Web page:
It is doubtful Saddam would ever have dared attack Iran, whatever the cause, without a green light from the global superpowers of the era. 

The United States and the USSR both realized that they were dealing with a new phenomenon distinct from every other revolution. Therefore, they decided to destroy the Revolution by any means necessary.

The West and East’s full and extensive support for the Saddam Regime during the war with Iran has roots in such a realization.

After the downfall of the Pahlavi regime in Iran, they thought that Saddam could be the best catalyst to destroy the Islamic Revolution especially considering his thirst to replace the former Shah of Iran as the region’s gendarme.

Therefore, they showed Saddam the green light and the 8-year-long war broke out.

Hanif Ghaffari, International Columnist, Jam-e Jam and Resalat Dailies

Even after the JCPOA signing, and before Trump’s USA pulled out, Iranian citizens were all  labeled as potential terrorists, and were banned from entering the United States.

This was due to the implementation of Donald Trump’s executive order titled “Protecting the Nation from Foreign Terrorist Entry into the United States”. Yes, it's the same America we’re talking of; the one that admittedly created or supported terror groups in this region, Daesh included.

The Iranian Revolution is different from those that took place in the 18th, 19th, and 20th centuries. It’s safe to say that it was the last revolution that changed a political system entirely and replaced it with a brand new one.

The replaced system was driven by its own ideology. This revolution’s basic principles were characterized by the revolution, religion, and ideology. On that basis, the ideologies didn’t align with the geopolitics of the colonialists, headed by the US; therefore, such tensions were only natural to arise.

Kiumars Yazdanpanah, Analyst, National Security Affairs

Iran is not alone in taking credit for America’s loss of ground and the greenest grass. Part of the credit goes to America's departure from its core values ​​and its move toward a global dictatorship would mean that this country, which was seen as a refuge and savior in the early 20th century, would now be viewed as a supporter of a racist (Israel) and occupying country of Afghanistan, Iraq and dozens of other countries at the end of the 20th century and early 21st century.

Cato did a piece in 2004, almost 20 years before the US finally pulled out of Afghanistan, When Liberators Become Occupiers. Among innumerable examples of American wars it lists, beginning in 1912; it recalls the Philippines in 1898, when a handful of Americans died to liberate the Philippines from the Spanish, but over 4,000 died in the struggle to stamp out Filipino independence. The Filipino death toll was placed at more than 200,000, going by some estimates.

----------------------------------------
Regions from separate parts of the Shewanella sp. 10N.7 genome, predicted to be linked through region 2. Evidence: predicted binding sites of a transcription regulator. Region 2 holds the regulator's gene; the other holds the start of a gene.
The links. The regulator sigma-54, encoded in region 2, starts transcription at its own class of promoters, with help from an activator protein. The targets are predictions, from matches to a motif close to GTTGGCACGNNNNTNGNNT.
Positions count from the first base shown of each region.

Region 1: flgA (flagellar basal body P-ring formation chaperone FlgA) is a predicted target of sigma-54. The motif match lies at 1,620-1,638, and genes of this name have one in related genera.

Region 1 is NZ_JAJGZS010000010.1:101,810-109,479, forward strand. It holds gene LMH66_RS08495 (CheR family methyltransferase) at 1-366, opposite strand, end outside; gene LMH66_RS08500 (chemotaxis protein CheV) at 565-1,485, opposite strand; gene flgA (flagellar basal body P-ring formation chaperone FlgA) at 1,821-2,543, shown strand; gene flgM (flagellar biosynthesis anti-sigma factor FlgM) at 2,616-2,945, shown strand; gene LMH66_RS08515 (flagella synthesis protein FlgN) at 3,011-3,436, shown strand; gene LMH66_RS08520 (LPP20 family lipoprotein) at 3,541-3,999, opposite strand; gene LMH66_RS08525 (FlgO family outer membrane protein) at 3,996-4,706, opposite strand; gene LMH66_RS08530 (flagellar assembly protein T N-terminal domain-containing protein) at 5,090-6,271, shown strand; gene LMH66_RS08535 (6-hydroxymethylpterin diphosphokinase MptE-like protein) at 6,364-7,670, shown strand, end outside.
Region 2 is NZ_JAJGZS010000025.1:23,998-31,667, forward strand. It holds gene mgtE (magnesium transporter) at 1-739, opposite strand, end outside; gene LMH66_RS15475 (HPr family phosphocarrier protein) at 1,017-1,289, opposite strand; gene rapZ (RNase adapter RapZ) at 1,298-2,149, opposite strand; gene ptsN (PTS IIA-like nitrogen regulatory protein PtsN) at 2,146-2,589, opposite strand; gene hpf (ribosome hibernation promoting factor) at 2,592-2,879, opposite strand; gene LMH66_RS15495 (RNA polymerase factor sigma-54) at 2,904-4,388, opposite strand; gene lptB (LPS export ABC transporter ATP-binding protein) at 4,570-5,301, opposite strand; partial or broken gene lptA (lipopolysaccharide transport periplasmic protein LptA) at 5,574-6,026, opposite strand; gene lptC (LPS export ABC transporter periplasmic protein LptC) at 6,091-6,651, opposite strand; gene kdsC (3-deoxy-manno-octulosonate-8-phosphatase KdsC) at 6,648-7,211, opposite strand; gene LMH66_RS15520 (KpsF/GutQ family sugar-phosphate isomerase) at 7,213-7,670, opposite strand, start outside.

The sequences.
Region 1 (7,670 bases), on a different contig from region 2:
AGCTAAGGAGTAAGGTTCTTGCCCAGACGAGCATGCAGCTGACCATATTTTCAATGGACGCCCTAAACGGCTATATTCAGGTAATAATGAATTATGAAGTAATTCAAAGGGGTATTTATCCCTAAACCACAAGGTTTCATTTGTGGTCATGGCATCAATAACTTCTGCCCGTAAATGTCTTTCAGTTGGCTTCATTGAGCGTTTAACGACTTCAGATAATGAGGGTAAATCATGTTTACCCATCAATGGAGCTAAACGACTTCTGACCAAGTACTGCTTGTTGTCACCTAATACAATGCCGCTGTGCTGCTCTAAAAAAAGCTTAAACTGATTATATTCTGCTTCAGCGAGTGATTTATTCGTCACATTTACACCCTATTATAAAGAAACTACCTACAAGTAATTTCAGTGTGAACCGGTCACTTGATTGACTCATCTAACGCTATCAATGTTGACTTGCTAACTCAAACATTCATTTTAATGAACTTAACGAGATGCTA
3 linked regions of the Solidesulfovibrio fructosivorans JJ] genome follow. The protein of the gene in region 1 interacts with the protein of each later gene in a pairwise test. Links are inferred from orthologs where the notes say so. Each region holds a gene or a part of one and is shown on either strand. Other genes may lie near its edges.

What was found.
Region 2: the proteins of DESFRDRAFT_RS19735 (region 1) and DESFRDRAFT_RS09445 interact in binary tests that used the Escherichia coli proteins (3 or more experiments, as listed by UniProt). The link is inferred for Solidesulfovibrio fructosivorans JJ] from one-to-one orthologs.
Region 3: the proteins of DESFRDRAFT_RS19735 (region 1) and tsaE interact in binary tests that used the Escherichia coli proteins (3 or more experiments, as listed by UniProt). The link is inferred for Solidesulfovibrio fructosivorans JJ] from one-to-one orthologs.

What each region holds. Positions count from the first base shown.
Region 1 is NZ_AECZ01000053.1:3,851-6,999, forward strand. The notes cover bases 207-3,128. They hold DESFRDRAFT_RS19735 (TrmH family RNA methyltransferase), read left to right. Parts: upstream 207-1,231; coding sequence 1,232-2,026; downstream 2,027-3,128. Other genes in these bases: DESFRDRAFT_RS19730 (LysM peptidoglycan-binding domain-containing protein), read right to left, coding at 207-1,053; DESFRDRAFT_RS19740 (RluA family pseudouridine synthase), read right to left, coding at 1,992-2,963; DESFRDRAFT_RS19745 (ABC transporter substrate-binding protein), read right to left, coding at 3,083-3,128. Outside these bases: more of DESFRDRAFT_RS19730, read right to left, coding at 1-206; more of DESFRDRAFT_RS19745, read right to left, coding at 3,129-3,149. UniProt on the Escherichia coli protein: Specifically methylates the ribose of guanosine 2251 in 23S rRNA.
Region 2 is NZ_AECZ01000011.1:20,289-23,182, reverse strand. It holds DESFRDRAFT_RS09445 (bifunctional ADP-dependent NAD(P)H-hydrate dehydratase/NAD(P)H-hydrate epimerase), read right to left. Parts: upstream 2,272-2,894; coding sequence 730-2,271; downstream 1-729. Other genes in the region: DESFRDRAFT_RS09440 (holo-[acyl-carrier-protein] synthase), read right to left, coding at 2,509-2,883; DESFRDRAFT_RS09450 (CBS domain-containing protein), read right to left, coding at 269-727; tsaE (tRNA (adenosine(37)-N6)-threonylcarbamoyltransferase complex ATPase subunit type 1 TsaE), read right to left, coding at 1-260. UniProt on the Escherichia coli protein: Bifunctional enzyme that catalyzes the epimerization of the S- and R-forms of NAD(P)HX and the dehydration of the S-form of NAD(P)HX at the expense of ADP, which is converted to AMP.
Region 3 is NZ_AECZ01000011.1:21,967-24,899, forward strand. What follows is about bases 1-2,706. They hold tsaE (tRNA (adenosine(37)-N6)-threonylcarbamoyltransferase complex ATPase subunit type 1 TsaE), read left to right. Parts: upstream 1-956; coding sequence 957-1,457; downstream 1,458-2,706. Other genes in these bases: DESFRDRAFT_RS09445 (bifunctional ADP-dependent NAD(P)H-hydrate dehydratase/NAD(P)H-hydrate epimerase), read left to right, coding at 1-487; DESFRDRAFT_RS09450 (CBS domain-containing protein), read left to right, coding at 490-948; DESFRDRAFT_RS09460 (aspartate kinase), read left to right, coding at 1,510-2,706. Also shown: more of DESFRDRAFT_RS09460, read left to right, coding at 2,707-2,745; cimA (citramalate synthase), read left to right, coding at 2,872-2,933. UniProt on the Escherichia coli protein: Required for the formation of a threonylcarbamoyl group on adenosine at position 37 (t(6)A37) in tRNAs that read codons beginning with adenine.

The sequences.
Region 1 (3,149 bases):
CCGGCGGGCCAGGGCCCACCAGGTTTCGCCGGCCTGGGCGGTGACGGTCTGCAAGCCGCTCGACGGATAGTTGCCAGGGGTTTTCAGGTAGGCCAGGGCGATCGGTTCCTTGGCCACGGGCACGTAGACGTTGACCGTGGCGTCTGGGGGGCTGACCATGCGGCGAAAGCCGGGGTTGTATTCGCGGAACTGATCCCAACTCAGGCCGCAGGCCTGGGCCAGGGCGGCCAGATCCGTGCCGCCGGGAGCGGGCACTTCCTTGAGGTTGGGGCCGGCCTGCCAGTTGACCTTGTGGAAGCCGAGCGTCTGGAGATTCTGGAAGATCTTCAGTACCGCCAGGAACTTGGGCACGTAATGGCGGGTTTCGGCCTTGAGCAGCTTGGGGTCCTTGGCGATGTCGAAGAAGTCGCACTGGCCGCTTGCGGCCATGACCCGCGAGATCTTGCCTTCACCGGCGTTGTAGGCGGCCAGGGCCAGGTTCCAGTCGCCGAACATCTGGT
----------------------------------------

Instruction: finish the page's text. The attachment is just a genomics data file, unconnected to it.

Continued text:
As for Iraq when first occupied by America, it reads: … “In 2003, a foreign army did not occupy Iraq….Saddam Hussein was a tyrant, but he was an Iraqi. The goal of US policy should be to hand over real, full, and genuine sovereignty to the Iraqi people.”

Thus, “…maximum resistance has triumphed over the maximum pressure," as Iran’s President Raeisi put it.

There is still room for agreement “If the parties are ready to lift the cruel sanctions against the Iranian people” he said, stressing the importance of neutralizing sanctions if they will not be removed, for the Vienna talks to bear fruit.

Anyway, the US still recognizes itself as the leader of the New World Order. It has the indices and necessary tools to do so. Although The US power of widespread interference and aggression, the way we’ve seen over the past decades, has subsided, which could be a tactic or the US really is incapable of doing it anymore.

This doesn’t mean that Washington has lost all its power or has been disappeared from the face of the earth.

If anything, if it’s on the wane, we gain nothing from it because we need to stand on our own feet.

Kiumars Yazdanpanah, Analyst, National Security Affairs